Name: Gene Kim
Title: CTO and founder
Organization: Tripwire Inc.
Age: 35 Industry: IT/computer services
Back in 1992, while a student at Purdue University, Kim, along with Gene Spafford, co-authored Tripwire, configuration audit and control software that’s now used by more than 5,500 organizations worldwide. In 2004 he co-founded the IT Process Institute, an organization dedicated to researching, benchmarking and developing prescriptive guidance for IT operations, security management and auditors.
That same year, Kim co-authored Visible Ops Handbook: Implementing ITIL in Four Practical and Auditable Steps, which has since sold more than 75,000 copies.
He currently serves on the Advanced Technology Committee for the Institute of Internal Auditors and was recently given the Outstanding Alumnus Award by the Department of Computer Sciences at Purdue University for achievement and leadership in the profession.
Current project: “As a co-founder of the IT Process Institute, I am collaborating with researchers from Carnegie Mellon University and the Institute of Internal Auditors on projects to advance the quantitative science around the management of IT operations and security.
The goal is to create guidance that can help management focus on what really matters to business performance, and test that guidance with the same empirical rigour that pharmaceuticals use for conducting drug trials.”
Who in the technology industry most influenced your career?
“The three leaders of the manufacturing movement during the 1980s: W. Edwards Deming, Eliyahu M. Goldratt and the lean manufacturing researchers. These pioneers were able to create an industrywide business imperative to increase productivity and quality in manufacturing.”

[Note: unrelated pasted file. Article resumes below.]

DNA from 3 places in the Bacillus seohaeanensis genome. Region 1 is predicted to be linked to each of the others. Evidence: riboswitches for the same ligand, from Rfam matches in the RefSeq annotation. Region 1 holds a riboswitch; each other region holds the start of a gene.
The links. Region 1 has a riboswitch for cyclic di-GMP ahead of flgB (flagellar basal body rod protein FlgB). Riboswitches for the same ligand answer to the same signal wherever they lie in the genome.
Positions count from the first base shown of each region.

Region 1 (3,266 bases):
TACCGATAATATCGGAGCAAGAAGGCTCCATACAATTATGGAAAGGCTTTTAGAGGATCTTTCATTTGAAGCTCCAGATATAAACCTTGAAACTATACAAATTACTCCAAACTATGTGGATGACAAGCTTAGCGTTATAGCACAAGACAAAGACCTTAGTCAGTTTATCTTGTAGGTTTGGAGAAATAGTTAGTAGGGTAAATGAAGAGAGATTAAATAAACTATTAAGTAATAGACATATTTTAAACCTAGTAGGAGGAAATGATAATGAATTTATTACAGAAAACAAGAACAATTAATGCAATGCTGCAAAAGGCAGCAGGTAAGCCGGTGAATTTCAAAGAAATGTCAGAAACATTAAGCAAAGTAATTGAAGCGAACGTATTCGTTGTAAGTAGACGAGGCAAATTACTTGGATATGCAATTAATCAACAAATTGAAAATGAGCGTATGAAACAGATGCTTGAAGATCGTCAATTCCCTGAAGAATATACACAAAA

Most-critical technologies for IT this year: “The vast majority of IT organizations realize that they can’t simultaneously deliver their committed projects on time while delivering reliable IT service. Consequently, committed project loads are cut, and IT finds itself firefighting, spending significant time on unplanned work and struggling again to deliver on their project commitments.
What we need now is the decision science of how we make good, informed decisions about how to manage technology to get the business what it needs, deliver on those commitments and make sure it is always working when it should.”
The best thing about today’s technology: “It’s so inexpensive.”
The worst thing about today’s technology: “The reality is that most organizations aren’t capable of realizing the benefits of it.”
Technology can… “Create unbelievable competitive advantage when managed well; however, when not managed well, technology can generate more valueless work and create large and totally unforeseen liabilities that jeopardize the business.”
Book that was most recently on your nightstand: Zero: The Biography of a Dangerous Idea, by Charles Seife
What sets you apart? – “My personal goal is to help create the conditions that will enable an IT management movement like we saw in manufacturing in the 1980s. I hope the work we are doing is helping to advance those objectives.”